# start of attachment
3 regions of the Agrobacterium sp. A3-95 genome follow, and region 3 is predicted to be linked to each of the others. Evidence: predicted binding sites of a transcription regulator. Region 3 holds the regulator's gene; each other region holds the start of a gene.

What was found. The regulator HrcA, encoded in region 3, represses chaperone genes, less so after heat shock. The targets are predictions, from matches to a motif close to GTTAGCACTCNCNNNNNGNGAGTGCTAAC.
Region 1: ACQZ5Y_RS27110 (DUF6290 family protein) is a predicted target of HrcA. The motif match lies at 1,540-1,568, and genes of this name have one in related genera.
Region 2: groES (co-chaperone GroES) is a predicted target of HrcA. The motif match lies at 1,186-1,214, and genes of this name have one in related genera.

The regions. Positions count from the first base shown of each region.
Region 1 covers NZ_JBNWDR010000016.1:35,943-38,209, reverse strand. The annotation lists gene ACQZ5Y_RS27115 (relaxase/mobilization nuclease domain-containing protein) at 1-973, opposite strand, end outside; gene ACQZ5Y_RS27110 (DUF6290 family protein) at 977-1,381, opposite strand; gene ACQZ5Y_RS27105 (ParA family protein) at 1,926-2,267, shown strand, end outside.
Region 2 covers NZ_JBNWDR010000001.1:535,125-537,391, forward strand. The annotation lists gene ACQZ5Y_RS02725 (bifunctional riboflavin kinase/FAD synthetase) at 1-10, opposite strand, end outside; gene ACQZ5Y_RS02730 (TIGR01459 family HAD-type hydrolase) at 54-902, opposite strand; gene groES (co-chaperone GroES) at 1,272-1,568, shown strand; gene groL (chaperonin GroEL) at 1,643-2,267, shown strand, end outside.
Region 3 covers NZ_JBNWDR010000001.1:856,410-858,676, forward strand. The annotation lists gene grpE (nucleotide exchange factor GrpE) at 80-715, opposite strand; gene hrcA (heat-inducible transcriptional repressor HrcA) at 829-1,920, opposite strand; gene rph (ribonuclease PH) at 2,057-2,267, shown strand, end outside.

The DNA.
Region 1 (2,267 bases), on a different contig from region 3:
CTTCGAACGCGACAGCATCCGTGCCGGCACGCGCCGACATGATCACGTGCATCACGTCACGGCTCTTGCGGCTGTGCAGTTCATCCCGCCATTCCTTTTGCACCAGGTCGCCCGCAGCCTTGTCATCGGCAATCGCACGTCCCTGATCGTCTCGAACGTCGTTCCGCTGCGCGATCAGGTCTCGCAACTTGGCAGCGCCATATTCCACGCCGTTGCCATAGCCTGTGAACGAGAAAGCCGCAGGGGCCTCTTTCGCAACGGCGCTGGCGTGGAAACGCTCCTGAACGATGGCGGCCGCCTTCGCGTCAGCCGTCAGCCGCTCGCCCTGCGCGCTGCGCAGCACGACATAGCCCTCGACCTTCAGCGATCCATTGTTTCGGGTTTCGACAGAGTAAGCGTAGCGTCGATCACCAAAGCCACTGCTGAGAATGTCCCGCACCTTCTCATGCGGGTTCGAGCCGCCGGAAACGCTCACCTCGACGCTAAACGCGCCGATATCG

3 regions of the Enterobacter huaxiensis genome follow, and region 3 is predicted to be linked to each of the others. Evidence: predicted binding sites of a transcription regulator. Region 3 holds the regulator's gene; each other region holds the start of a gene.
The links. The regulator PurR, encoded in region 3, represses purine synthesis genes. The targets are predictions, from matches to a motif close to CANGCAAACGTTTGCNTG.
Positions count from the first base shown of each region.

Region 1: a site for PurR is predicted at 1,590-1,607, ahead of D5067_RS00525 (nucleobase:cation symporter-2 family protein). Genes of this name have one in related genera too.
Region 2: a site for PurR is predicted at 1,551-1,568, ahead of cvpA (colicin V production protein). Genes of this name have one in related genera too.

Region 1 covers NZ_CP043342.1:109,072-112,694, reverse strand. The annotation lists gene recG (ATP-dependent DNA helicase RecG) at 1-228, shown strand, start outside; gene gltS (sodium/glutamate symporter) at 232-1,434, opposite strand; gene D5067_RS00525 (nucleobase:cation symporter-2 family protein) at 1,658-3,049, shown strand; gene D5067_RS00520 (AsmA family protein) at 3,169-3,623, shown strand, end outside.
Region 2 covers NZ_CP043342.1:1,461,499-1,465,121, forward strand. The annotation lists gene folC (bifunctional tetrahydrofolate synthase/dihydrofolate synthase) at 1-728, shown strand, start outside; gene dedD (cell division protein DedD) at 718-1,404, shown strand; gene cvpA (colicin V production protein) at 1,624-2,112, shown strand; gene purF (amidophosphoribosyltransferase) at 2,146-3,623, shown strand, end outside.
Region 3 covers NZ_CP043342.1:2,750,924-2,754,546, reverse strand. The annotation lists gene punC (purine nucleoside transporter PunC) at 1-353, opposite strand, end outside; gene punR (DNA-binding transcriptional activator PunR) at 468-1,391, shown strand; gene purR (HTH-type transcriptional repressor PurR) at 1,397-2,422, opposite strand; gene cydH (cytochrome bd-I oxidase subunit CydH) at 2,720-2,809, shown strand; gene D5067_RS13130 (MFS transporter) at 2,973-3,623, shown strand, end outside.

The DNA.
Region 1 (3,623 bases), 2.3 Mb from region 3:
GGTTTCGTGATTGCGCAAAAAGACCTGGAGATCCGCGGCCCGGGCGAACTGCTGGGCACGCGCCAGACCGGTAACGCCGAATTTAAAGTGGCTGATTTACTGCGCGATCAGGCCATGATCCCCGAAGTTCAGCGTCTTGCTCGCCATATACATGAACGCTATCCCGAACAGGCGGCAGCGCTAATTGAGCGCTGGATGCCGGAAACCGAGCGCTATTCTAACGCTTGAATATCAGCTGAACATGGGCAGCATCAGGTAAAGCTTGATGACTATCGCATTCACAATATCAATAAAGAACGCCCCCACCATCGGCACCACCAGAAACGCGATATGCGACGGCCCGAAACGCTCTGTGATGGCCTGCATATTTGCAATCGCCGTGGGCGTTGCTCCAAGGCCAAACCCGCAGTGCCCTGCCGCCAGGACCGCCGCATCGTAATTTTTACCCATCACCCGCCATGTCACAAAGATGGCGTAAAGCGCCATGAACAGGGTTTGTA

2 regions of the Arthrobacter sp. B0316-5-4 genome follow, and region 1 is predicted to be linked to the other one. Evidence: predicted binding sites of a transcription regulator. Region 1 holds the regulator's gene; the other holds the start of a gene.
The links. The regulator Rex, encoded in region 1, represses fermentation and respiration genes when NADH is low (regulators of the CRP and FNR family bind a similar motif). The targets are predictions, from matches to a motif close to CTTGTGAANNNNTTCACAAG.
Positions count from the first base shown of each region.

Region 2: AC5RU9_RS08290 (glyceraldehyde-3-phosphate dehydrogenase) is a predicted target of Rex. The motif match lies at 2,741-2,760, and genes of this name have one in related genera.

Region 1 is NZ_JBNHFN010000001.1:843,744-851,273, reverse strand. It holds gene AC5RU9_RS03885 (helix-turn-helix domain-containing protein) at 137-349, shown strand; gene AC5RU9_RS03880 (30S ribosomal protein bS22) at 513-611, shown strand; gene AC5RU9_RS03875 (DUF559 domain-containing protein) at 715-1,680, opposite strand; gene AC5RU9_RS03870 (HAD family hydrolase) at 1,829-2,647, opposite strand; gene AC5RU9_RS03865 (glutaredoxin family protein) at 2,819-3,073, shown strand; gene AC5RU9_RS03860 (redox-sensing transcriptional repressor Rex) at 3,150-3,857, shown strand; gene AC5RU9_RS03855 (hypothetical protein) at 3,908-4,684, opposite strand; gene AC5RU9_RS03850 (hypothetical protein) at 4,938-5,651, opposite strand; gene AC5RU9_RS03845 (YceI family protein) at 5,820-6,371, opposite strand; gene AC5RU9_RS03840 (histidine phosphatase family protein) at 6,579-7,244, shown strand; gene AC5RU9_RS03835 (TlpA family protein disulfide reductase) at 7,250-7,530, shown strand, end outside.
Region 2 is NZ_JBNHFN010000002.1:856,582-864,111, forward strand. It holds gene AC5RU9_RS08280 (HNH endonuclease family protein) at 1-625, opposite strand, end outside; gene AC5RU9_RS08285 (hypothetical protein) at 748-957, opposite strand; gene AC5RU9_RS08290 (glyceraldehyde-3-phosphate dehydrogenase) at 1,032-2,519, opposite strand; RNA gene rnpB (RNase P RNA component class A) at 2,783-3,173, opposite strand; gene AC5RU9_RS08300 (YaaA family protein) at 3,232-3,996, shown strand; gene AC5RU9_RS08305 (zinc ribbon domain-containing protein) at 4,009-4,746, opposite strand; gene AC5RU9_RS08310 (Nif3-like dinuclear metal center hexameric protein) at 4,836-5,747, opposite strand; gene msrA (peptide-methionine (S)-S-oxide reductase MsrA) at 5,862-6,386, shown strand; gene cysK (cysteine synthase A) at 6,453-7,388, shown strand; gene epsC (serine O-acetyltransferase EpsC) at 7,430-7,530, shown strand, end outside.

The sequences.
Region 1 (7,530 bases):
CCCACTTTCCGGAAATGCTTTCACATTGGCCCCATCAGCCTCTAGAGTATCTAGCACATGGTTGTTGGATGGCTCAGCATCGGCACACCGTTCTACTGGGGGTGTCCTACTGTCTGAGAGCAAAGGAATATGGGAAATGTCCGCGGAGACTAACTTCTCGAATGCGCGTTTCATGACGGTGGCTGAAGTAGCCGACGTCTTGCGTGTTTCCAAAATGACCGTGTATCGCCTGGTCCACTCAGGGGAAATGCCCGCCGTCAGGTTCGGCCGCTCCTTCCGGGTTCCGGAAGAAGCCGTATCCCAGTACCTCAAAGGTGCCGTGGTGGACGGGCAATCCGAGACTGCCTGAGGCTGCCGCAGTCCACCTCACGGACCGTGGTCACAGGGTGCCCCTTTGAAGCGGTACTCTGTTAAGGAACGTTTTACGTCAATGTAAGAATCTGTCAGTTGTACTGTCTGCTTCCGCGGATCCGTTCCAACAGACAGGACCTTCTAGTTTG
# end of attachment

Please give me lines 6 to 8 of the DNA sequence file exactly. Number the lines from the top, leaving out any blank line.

Region 1 covers NZ_JBNWDR010000016.1:35,943-38,209, reverse strand. The annotation lists gene ACQZ5Y_RS27115 (relaxase/mobilization nuclease domain-containing protein) at 1-973, opposite strand, end outside; gene ACQZ5Y_RS27110 (DUF6290 family protein) at 977-1,381, opposite strand; gene ACQZ5Y_RS27105 (ParA family protein) at 1,926-2,267, shown strand, end outside.
Region 2 covers NZ_JBNWDR010000001.1:535,125-537,391, forward strand. The annotation lists gene ACQZ5Y_RS02725 (bifunctional riboflavin kinase/FAD synthetase) at 1-10, opposite strand, end outside; gene ACQZ5Y_RS02730 (TIGR01459 family HAD-type hydrolase) at 54-902, opposite strand; gene groES (co-chaperone GroES) at 1,272-1,568, shown strand; gene groL (chaperonin GroEL) at 1,643-2,267, shown strand, end outside.
Region 3 covers NZ_JBNWDR010000001.1:856,410-858,676, forward strand. The annotation lists gene grpE (nucleotide exchange factor GrpE) at 80-715, opposite strand; gene hrcA (heat-inducible transcriptional repressor HrcA) at 829-1,920, opposite strand; gene rph (ribonuclease PH) at 2,057-2,267, shown strand, end outside.